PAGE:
For now, Urszula Radwanska must live with tennis fans referring to her as “the other Radwanska sister.” Urszula is the younger sister of Agnieszka Radwanska, the world’s number two women’s player who just lost a close Wimbledon final match to Serena Williams. Yet having achieved a career high ranking of 54 this June, Urszula Radwanska seems to have the fire and grit, as well as some of the game, to make a name of her own, but if she expects to breath in the rarified air of her sister, she will have to make some improvements
Employing a serve-and-volley, aggressive net game(yes I said serve-and-volley) rarely seen on the tour these days, even among the men, Radwanska took down WTA tour veteran Eleni Daniilidou in an entertaining, come-from-behind three set match (3-6, 6-3, 6-4).
Click photo: Radwanska's first serve was consistently over the century mark and she was not afraid to follow it to the net and put away a volley.
Taking Time Away
Selectively coming in several times behind a powerful first serve (reaching 106 mph), and moving in whenever Daniilidou’s shots fell short, Radwanska continually pressured her opponent, while deftly putting away a host of volleys.
Radwanska earned her victory with this refreshingly retro net game, the kind of game last seen back in the days when players like Martina Navratilova roamed the hard courts.
If Urszula Radwanska does indeed want to move up in the rankings enough so that fans drop the “other sister” moniker, she will have to address her weak second serve. She averages 100-106 mph on the first serve, and with good movement to the net and soft hands, she turns this good first serve into a weapon. But her second serve is a major liability.
Click photo: If Radwanska expects to mix it up with the big girls, she has improve a very weak second serve.
Just as we saw with Andy Murray in the men’s Wimbledon final this year, where his second serve dropped some 50 mph (135 to 85), Radwanska’s second serve falls off a cliff, dropping some 50 mph (105 to 65) and with same negative consequences. If she expects to mix it up with the big girls on the WTA tour, she has to address this weakness, because the "Big Babes are going to eat her for lunch.
For TennisOne readers, Radwanska’s second serve exemplifies the “un-integrated serve” covered so extensively in TennisOne Senior Writer’s Doug King’s recent serve analyses. Forcefully swinging the racquet back at take-back (with a strange and unnecessary twist of the wrist), Radwanska fires from the trophy position too early, and she levels her shoulders too soon (thus losing that “vertical strike” orientation).
In this rather stiff motion she loses any positive dynamic from her kinetic chain, as well as losing the last coils of the arms and hand going into contact. The net result is an “armed” serve” traveling some 65 mph. Despite this glaring weakness, she survived this match against #111 Daniilidou—who had massive serving problems of her own.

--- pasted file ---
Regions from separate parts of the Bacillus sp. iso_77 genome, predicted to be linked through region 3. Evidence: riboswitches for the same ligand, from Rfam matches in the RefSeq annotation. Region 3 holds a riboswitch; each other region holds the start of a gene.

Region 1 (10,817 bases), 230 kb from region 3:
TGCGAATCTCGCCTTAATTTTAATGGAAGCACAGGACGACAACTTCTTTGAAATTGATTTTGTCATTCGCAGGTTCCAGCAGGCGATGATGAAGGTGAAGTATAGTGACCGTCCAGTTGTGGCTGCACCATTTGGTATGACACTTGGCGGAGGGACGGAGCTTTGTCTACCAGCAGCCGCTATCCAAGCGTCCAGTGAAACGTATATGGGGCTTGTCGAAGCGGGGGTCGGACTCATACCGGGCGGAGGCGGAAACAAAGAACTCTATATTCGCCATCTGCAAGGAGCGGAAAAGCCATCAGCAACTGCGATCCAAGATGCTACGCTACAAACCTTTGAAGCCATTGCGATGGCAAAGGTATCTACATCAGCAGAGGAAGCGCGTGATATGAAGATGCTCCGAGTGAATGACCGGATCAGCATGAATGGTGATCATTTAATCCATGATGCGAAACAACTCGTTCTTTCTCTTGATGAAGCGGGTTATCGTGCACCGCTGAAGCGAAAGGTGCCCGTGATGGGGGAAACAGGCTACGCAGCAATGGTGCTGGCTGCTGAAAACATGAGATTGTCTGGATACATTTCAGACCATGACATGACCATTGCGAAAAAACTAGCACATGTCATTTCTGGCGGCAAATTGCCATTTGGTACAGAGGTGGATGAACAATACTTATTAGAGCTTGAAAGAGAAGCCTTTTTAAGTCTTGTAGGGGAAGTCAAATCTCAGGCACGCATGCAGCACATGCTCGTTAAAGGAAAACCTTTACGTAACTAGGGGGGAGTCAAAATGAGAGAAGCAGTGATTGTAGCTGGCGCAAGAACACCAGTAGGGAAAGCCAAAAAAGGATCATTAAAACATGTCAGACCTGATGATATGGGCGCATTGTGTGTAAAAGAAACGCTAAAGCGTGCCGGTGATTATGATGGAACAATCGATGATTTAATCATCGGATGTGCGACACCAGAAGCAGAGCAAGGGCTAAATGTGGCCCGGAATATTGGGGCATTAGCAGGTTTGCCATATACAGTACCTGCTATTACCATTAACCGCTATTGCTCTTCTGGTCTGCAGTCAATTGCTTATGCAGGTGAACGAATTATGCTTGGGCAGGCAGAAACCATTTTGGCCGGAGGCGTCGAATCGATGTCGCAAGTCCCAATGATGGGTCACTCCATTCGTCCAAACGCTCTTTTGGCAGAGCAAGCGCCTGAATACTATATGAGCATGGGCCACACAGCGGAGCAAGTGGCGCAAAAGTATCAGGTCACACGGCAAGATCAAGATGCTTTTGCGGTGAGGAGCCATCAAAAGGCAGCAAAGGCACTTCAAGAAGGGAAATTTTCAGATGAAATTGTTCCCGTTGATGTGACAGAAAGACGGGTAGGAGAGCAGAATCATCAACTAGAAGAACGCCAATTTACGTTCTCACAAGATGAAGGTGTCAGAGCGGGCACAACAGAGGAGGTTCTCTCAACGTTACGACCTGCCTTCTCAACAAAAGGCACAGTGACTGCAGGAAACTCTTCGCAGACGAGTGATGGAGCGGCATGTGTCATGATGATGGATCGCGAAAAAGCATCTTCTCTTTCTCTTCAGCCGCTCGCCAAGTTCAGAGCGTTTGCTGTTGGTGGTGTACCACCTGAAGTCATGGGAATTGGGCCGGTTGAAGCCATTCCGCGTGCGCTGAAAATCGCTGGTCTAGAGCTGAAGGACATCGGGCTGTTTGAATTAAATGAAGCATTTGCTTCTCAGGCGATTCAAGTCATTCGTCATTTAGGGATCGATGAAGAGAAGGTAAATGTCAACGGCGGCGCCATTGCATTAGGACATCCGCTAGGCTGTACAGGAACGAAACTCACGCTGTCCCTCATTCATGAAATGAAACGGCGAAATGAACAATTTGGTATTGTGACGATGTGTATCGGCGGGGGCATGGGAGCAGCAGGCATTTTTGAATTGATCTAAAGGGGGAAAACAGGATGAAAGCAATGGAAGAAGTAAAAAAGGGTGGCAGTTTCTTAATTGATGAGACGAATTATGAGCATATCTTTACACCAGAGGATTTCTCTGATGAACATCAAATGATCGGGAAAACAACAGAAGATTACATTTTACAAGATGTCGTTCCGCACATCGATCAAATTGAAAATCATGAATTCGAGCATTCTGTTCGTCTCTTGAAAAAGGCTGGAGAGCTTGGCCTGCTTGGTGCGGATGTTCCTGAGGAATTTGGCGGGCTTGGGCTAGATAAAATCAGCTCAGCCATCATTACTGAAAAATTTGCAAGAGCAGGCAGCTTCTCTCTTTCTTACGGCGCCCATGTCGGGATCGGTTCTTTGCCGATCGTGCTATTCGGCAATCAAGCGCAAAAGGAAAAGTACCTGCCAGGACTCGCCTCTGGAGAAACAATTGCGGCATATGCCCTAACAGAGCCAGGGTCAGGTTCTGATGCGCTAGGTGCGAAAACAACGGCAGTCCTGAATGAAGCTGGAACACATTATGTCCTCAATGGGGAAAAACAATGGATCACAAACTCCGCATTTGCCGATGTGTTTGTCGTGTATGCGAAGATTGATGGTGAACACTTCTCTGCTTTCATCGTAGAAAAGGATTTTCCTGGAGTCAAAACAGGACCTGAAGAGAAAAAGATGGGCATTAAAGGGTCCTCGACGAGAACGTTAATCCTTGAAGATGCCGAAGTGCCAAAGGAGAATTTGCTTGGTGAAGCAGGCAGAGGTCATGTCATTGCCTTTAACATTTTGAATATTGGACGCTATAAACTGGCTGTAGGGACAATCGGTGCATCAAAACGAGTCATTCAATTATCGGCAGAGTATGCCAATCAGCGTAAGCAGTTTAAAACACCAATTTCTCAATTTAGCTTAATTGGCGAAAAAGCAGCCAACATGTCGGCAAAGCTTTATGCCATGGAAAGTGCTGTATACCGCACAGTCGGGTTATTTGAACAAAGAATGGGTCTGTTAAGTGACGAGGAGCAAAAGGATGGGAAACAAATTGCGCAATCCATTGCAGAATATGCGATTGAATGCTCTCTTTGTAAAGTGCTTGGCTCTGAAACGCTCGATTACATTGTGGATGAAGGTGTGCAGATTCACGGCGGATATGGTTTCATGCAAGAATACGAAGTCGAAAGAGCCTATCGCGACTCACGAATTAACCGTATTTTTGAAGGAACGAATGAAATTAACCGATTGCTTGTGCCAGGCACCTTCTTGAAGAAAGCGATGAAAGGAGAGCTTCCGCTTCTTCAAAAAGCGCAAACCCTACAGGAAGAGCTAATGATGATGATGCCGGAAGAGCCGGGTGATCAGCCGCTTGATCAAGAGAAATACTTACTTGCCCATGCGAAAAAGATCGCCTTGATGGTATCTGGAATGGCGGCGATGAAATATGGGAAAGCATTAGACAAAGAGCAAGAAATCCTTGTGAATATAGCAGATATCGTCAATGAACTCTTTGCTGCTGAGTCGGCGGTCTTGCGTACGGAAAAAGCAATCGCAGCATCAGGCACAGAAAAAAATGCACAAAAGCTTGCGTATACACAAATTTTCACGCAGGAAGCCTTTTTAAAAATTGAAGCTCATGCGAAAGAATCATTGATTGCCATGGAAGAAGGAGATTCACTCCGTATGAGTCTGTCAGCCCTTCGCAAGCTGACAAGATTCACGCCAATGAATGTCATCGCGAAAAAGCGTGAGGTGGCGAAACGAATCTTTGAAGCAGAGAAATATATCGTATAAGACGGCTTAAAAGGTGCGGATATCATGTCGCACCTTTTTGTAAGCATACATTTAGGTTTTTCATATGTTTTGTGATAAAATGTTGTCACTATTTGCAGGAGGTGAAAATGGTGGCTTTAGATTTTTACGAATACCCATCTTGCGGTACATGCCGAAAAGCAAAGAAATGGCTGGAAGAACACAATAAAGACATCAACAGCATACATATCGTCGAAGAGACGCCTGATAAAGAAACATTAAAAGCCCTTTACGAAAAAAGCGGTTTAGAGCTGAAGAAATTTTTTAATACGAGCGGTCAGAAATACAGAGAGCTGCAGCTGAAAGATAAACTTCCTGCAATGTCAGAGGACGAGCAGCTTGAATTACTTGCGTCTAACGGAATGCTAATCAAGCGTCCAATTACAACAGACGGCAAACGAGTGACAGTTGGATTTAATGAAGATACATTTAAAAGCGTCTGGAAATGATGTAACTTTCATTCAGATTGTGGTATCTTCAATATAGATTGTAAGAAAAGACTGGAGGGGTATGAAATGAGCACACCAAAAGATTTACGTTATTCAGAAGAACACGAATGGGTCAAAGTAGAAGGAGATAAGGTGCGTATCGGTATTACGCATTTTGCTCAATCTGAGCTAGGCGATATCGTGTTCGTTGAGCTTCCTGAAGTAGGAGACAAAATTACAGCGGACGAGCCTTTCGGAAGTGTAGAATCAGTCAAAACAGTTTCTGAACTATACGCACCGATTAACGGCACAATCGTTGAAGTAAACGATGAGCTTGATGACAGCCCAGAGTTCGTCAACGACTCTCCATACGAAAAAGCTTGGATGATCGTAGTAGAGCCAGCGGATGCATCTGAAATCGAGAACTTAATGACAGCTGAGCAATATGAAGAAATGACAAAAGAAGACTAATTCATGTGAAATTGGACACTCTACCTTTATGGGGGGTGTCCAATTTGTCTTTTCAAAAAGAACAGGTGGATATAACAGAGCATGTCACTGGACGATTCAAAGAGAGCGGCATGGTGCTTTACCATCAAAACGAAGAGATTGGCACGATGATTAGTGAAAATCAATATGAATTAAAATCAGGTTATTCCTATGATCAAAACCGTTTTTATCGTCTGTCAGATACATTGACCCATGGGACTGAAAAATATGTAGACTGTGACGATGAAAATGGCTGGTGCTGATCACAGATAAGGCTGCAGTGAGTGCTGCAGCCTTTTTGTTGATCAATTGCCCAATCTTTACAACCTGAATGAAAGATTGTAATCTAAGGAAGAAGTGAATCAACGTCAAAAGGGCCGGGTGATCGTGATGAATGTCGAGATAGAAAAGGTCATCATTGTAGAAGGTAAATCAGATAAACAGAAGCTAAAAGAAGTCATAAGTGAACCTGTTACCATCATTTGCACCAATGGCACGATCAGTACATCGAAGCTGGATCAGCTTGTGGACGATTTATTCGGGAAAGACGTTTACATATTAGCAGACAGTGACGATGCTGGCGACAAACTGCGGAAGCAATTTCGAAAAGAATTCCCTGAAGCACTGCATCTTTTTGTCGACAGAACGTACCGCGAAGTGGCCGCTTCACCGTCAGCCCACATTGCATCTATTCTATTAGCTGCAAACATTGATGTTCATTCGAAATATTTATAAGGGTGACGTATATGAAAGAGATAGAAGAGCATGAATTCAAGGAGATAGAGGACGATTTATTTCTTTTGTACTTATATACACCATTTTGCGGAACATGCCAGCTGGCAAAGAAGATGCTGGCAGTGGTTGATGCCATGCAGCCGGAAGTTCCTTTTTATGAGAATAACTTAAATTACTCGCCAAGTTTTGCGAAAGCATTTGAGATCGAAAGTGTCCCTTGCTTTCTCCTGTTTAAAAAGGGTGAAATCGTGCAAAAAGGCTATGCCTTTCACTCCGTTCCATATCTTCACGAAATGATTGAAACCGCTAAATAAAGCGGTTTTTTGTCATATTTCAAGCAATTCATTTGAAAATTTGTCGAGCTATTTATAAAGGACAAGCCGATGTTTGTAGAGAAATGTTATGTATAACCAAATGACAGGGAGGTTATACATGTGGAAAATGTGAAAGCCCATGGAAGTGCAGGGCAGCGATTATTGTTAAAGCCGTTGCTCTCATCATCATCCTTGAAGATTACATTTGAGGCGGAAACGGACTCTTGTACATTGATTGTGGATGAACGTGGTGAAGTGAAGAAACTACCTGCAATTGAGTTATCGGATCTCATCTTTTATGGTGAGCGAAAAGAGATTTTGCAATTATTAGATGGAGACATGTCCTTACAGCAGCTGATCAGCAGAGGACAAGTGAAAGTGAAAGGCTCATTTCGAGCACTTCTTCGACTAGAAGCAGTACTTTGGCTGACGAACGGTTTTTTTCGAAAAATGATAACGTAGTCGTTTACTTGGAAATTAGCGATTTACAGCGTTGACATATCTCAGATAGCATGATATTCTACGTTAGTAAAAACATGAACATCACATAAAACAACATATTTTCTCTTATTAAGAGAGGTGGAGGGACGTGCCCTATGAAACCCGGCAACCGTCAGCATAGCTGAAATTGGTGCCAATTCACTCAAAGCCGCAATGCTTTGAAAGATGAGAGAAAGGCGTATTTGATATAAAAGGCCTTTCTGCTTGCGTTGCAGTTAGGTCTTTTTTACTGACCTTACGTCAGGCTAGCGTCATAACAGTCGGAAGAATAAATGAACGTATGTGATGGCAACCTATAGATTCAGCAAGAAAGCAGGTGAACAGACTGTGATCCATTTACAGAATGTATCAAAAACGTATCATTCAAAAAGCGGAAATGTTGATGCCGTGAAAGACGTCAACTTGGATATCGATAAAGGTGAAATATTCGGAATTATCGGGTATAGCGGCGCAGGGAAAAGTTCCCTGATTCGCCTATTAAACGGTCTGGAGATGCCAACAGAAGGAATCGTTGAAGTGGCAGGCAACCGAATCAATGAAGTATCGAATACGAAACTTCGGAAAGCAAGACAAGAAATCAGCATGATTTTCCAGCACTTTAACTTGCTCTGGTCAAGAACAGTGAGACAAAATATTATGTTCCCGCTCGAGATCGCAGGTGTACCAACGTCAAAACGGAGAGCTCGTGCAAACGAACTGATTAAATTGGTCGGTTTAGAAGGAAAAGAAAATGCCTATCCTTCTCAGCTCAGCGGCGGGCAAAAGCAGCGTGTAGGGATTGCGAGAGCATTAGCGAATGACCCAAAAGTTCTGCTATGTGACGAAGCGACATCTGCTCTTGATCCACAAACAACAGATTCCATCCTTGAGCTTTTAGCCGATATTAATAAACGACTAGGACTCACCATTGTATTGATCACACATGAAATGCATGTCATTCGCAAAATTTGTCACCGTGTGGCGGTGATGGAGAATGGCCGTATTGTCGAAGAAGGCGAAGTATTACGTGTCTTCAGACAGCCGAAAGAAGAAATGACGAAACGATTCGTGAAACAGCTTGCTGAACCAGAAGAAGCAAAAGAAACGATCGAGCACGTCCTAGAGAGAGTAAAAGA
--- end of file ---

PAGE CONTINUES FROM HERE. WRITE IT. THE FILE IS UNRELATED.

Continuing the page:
Click photo: Daniilidou's service toss did her in, causing her to throw in 10 double faults.
Eleni Daniilidou’s serve is more flowing and has little of the forceful racquet swing-back issues that undermine Radwanska’s service action, but her toss is a study in what not-to-do for recreational players. There are four problems with Daniilidou’s toss. First, her tossing motion is out in front of her body rather than an integrated toss (with the natural coil of the body) that brings the tossing arm swing parallel to the baseline.
Secondly, she flips the ball out of her hand with a bent elbow rather than keeping her elbow straight and her wrist/hand passive. The result was a number of errant tosses throughout the match, some of which she caught with an apology to her opponent but many of which resulted in double-faults.
Third, she tosses the ball too early rather than releasing the ball as the arm naturally extends up, thereby losing more control.
Finally, she tosses the ball extremely high, forcing her to break up the rhythm of her serve as she waits in the trophy position to hit this high toss. A good server can sometimes compensate for one or two technical flaws in the toss. But no server, at any level of competition, can regularly survive throwing in 10 double-faults a match. And yesterday at the Bank of the West, Eleni Daniilidou couldn’t do either.
Tonight at 7, legendary greats Micheal Chang and Pete Sampras square up at the Bank of the West Classic.
Sampras vs Chang Tonight at 7 pm
The Bank of West tournament, the longest-running women-only professional tennis tournament in the world, is delivering a rare treat for Bay Area tennis fans at this year’s tournament—three Hall of Fame players, Pete Sampras, Michael Chang, and Jim Courier.
Tonight at 7 pm at Pete Sampras squares off in an exhibition match against his longtime rival Michael Chang. Tomorrow night Sampras plays former world number one and current Davis Cup Captain Jim Courier. Finally, on Friday night, Courier plays Chang.
This, my friends, is a great way to spend an evening.
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